Le Corbusier’s profound influence on architecture is well known. With his declaration in 1923 that ‘a house is a machine for living in’, he swept away the conventions of design and decoration that had been the order of the day, and presented minimalism and function as the new ideals.
Nearly a century on, his influence is still palpable – and not just in the work of architects.
Fashion designers repeatedly cite Le Corbusier as an inspiration, as we discovered while exploring their favourite buildings last month. Over the years, the architect has influenced the likes of Rei Kawakubo, Karl Lagerfeld, Ann Demeulemeester and Clare Waight Keller who have created clothes framed by his theories, or presented collections within recreations of his buildings. Demeulemeester even lives in one of his houses. Here, we delve into his effect on the fashion landscape throughout the decades.
Karl lagerfeld channels a Paris apartment designed by Le Corbusier in 1929
Karl Lagerfeld paid homage to Le Corbusier by basing his 2014 couture show set on a long-demolished Champs-Élysées apartment he designed in 1929 for millionaire art collector Charles de Beistegui.
Lagerfeld transformed the Palais Royale into a dazzling white, geometric landscape, with a floor made from tiles of concrete – Le Corbusier’s favourite material – fireplaces at each end, overhung with gold baroque mirrors.
The look, the designer said, was ‘Le Corbusier goes to Versailles’, with the architect’s utilitarian side getting a nod with the first looks in black and white, before the monochrome was edged out by a more vibrant and regal palette.
Le Corbusier’s presence was felt in the shapes – the sharp silhouette, the clean curves, the elegant flats, the concrete buttons. ‘The clothes are light, they float,’ Lagerfeld told Adweek. ‘I think that makes it more modern.’
Despite being couture, with their form and function, these were indeed garments for living in.
Ann Demeulemeester buys a Le Corbusier classic
Belgian designer Ann Demeulemeester has long harboured an admiration for Le Corbusier, even buying her own slice of his work in 1983. She purchased Belgium’s only surviving house by the architect – Maison Guiette in Antwerp, built in 1927 for the artist René Guiette – which was designated a UNESCO World Heritage Site in July this year.
While Demeulemeester is not overtly literal in her homage to the architect, the parallels between her work and Le Corbusier’s lie in her monochrome palette and pared back designs, their evocation of the modern through delicate touches rather than excessive detail.
Rei Kawakubo echoes Le Corbusier’s textures, forms and colours
In terms of enigmatic designers, they don’t come more impenetrable than Rei Kawakubo, founder and designer of Comme des Garçons. In a 1995 interview, in which she was questioned by designer Paul Smith for Dazed Magazine, she stated: ‘I like the simplicity and spaciousness of Le Corbusier.’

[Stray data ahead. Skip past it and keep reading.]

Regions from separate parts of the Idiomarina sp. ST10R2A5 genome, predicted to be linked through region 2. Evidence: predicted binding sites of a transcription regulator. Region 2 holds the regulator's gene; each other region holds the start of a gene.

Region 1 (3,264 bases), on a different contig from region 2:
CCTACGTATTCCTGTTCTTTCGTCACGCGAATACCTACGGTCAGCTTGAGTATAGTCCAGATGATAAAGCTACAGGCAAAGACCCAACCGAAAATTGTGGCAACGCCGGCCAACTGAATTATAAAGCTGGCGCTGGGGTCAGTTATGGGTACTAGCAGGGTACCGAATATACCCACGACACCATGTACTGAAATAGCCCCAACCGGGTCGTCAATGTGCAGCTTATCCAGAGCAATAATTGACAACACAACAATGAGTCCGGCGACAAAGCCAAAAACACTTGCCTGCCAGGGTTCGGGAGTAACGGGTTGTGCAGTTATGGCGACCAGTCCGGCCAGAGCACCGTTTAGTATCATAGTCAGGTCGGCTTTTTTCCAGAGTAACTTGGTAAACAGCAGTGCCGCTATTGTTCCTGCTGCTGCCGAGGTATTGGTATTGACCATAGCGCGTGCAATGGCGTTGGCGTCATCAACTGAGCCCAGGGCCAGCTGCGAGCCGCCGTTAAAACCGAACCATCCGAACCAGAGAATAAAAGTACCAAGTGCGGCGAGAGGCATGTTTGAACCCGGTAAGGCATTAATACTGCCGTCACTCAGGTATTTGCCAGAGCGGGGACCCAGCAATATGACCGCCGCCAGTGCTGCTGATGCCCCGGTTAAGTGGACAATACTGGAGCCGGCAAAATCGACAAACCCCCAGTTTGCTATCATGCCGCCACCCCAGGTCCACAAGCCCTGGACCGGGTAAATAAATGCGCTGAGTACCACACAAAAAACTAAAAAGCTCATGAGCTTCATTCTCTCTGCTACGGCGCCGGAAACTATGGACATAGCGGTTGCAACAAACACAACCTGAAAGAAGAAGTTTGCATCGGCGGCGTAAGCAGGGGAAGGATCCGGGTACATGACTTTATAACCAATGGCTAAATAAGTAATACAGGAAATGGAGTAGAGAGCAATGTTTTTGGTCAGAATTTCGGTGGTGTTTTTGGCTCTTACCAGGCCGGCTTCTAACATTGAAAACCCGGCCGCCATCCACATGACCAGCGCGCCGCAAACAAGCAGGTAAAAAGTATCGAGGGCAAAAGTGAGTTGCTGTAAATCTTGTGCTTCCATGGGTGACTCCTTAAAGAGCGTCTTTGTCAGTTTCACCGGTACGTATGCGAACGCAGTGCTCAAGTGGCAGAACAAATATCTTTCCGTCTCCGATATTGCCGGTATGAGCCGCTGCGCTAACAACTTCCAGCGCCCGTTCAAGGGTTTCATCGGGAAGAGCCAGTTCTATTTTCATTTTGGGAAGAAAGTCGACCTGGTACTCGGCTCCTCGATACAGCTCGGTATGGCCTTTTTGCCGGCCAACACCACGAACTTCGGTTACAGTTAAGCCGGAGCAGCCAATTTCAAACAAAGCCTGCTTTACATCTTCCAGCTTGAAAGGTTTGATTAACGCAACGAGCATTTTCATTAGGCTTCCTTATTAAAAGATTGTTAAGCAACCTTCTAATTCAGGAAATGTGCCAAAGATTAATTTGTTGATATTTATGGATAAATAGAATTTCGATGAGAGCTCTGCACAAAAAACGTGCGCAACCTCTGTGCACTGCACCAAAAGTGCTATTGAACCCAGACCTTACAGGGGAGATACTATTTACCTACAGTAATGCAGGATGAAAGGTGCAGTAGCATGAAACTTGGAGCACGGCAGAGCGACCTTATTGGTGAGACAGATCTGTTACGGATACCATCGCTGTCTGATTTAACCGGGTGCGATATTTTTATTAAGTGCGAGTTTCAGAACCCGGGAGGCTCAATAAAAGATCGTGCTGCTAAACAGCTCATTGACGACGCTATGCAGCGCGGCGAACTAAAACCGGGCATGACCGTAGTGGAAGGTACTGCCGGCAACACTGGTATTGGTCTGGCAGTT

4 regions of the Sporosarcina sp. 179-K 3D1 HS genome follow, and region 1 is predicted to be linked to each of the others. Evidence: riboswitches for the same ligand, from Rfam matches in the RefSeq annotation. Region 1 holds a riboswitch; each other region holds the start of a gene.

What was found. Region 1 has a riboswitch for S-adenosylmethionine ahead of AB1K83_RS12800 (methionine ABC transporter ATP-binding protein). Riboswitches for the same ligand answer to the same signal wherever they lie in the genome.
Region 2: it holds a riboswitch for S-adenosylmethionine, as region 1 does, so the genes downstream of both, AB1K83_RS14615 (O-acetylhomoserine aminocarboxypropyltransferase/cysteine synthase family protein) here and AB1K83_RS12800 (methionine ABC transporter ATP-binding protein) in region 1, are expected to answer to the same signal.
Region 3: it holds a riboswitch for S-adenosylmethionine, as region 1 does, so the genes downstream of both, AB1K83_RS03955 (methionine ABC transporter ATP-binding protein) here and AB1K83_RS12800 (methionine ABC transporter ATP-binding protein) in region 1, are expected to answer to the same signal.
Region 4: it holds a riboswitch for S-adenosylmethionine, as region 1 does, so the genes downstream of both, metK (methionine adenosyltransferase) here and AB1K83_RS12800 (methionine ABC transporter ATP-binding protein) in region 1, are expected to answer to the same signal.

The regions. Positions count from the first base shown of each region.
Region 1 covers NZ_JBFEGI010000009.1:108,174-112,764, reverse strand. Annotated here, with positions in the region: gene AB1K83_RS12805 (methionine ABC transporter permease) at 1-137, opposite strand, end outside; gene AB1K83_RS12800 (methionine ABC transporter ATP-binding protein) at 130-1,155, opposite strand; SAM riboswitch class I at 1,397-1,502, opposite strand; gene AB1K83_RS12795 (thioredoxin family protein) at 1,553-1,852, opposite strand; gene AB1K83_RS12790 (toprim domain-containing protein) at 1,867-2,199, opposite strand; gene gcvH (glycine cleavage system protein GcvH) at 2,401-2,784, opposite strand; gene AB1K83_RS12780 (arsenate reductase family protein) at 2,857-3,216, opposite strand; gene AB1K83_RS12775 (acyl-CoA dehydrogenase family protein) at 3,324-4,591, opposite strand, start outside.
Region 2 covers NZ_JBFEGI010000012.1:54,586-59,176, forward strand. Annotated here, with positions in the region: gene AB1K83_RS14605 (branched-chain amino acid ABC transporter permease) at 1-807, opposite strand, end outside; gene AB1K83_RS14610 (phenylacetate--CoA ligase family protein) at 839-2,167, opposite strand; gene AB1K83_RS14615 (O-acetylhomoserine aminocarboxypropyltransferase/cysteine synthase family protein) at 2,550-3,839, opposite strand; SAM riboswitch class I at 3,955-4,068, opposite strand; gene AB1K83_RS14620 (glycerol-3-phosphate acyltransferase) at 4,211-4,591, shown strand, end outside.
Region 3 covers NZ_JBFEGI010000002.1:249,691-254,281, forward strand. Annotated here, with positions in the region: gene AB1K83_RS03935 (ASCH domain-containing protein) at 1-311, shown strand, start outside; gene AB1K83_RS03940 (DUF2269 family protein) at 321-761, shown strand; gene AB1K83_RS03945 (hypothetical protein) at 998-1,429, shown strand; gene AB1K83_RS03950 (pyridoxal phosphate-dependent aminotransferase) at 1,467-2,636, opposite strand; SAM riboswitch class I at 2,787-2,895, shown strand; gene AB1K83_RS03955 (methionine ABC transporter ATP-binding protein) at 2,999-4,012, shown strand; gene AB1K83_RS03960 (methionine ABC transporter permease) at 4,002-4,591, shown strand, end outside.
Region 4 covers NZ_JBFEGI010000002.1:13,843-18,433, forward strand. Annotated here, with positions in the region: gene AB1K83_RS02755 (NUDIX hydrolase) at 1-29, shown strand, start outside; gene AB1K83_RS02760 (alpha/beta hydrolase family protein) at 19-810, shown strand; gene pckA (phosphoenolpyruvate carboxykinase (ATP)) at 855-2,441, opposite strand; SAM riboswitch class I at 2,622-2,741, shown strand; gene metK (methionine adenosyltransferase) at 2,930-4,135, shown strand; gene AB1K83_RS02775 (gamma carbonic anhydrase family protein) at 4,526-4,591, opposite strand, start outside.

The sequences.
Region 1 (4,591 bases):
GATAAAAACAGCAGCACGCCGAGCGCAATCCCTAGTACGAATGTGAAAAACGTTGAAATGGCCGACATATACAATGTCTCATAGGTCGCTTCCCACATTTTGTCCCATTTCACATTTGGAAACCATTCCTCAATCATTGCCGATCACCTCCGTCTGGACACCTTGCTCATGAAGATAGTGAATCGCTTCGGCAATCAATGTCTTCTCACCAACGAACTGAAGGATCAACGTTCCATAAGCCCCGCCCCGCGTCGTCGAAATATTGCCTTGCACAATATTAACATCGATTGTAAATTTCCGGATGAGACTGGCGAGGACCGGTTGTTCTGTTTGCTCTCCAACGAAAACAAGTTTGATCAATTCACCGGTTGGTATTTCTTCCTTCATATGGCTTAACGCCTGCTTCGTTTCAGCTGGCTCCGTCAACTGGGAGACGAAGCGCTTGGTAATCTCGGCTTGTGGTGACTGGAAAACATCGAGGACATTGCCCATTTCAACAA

The connection resonates. As Deyan Sudjic wrote in his 1990 monograph on the designer: ‘Kawakubo talks of her admiration of Le Corbusier, and it is not too farfetched to see the influence of his purist Modernism in her own abstraction of fashion into the fundamentals of texture, form and colour.’ Through her examination of clothing as a cerebral and emotional construct, there is a direct line back to the works of the architect. In the strangeness that imbues her pieces, we find her highly personal take on how to live.
Designers from Alexander McQueen to Clare Waight Keller take cues from the master
There are many others for whom the architect was, and is, an inspiration. Alexander McQueen, cited Le Corbusier’s Chapelle Notre-Dame-du-Haut at Ronchamp as his favourite building, while Hussein Chalayan shares with Le Corbusier a passion for the technical as a means to the beautiful.
Tomas Maier and Clare Waight Keller both reference Villa Savoye as an influence. Indeed Waight Keller framed her 2015 Cruise collection for Chloé around Le Corbusier’s 1931 construction, echoing the building’s minimalist grandeur in the graphic simplicity of her shapes.
Fashion and architecture both strive to represent the future in pieces of work that will inevitably become representative of the past. But, as Le Corbusier said, ‘To be modern is not a fashion, it is a state. It is necessary to understand history, and he who understands history knows how to find continuity between that which was, that which is, and that which will be.’
His buildings are timeless because he worked according to his own instincts for living, using an understanding of the past and the present. His most successful fans in the fashion world are those who have applied the same instincts to their clothes.
Read next: Fashion designers’ favourite buildings